A Ugandan 'explorer' has joined the vaunted list of European adventurers such as Johannes Rebmann and Johann Ludwig Krapf who are credited with discovering Mt Kenya in 1849.
Milton Allimadi last week on April 23 made a nature discovery in London, UK and wasted no time in giving it a 'proper' name.
Cheeky Allimadi said he had discovered a river in the heart of the Queen's Land and named it River Gulu. That river is the famous River Thames.
Allimadi seems to have learnt from the best of American and European explorers who have in the past claimed to have made discoveries in Africa.
Also, he rode on the usual narrative by the so called explorers that the locals do not have a name for nature around them.
For instance, Rebmann and Krapf have been criticised for claiming to have discovered Mt Kenya despite Kenyans living around it for years.
The cheeky Ugandan shared a photo on his Facebook account that showed a river on his background.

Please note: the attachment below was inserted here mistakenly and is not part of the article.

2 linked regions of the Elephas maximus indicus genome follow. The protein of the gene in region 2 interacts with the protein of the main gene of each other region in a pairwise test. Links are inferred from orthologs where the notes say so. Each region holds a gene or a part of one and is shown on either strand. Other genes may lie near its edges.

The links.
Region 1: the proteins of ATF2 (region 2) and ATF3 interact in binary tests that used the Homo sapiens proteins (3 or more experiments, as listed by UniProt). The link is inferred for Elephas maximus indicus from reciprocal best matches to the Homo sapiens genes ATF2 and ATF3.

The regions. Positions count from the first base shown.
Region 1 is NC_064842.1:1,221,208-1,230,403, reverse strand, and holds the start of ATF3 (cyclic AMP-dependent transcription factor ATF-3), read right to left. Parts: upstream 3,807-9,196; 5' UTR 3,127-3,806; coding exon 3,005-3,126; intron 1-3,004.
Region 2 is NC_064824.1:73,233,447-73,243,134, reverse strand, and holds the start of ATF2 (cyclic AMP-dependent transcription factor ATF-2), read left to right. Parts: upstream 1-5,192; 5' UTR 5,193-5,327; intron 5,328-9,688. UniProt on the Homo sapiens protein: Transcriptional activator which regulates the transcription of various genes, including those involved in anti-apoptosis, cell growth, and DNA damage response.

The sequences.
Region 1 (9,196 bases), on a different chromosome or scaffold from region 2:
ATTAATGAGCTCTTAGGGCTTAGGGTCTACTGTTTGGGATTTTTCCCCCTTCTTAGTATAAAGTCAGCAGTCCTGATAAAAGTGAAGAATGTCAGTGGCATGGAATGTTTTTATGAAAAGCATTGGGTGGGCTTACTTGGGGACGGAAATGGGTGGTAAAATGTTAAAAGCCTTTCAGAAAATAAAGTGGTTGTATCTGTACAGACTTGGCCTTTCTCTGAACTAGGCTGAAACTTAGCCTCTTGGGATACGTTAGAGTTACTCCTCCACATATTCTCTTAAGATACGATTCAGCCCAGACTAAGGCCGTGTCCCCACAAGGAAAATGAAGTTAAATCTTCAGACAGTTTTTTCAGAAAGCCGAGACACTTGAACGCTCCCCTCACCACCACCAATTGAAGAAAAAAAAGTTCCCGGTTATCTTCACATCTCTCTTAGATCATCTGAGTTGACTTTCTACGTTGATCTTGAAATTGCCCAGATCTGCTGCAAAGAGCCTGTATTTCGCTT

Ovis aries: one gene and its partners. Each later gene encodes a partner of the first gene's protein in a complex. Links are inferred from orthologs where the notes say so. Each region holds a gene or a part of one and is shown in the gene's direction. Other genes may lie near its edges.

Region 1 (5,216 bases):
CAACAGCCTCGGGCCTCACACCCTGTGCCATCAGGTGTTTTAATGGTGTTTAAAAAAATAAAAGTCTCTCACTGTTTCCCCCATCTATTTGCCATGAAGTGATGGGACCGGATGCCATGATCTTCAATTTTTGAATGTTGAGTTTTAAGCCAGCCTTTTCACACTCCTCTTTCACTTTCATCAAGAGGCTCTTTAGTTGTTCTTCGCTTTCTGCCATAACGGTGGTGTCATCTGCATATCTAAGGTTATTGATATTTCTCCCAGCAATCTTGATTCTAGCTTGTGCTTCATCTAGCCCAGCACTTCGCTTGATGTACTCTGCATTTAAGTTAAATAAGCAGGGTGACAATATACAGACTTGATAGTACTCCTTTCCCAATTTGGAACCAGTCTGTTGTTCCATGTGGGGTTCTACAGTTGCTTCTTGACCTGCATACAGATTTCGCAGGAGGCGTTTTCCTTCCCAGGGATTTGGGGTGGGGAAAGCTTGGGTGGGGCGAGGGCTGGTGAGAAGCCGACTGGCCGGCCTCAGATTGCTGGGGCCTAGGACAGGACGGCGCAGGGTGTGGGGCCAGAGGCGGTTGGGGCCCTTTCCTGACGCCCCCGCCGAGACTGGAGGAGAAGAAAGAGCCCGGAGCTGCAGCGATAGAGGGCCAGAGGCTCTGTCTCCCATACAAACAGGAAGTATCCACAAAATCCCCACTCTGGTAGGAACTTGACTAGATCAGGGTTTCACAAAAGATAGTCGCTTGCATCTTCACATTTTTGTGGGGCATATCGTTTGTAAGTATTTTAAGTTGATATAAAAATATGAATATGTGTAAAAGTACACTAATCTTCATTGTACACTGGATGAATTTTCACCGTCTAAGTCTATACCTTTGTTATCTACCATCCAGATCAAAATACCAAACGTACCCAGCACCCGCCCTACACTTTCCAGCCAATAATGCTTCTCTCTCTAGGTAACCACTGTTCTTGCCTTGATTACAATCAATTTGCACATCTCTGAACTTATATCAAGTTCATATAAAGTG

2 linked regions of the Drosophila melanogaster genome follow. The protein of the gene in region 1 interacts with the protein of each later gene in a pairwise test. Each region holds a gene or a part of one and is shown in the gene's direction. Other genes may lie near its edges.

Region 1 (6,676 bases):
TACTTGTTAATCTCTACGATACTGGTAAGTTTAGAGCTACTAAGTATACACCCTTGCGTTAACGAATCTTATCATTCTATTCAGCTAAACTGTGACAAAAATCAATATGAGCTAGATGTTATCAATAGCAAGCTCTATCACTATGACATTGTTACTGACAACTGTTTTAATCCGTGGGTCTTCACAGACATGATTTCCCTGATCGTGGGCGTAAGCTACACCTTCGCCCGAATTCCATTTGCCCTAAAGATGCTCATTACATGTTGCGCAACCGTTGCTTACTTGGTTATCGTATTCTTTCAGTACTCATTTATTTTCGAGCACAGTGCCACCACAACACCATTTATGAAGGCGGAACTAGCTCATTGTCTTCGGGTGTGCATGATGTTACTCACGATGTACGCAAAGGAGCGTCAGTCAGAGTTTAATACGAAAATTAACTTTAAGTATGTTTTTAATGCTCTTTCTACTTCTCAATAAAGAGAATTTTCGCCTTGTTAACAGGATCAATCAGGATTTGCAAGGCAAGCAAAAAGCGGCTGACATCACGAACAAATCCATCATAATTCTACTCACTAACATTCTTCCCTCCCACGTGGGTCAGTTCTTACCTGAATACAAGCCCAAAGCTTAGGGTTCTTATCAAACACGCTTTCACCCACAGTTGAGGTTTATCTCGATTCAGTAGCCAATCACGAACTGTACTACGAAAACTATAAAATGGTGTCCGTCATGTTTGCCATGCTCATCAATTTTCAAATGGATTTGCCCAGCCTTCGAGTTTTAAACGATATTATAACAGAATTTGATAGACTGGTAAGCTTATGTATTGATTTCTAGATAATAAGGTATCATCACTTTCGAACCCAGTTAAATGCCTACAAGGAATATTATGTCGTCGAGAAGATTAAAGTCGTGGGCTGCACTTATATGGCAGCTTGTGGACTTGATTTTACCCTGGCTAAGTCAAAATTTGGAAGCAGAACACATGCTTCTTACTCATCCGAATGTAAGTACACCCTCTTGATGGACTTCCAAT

"I discovered the river you see behind me here in London. I don't know what the natives call it but I gave it a proper name -- River Gulu. Like Sir Samuel Baker you can now call me Sir Milton... Who discovered River Gulu in London," he wrote.
A grinning Allimadi excited online users who congratulated him for his 'discovery' and recommended him for a state commendation.
Marion Silverthorne responded: "The River Thames, that's what the natives call it. But since you discovered it and will add it to the official map of the country, it will be called the River Gulu. Good exploring!"
Nada Foster added: "Absolutely perfect. I would love every person who has heritage in a country that's been colonised to do this all over Europe. We need this to trend."
David William Rukanshonga said: "They claim to have discovered lakes, mountains and rivers in Ug as if no one lived nearby them nor knew if their existence. I'm with you on your claim of discovering River Gulu."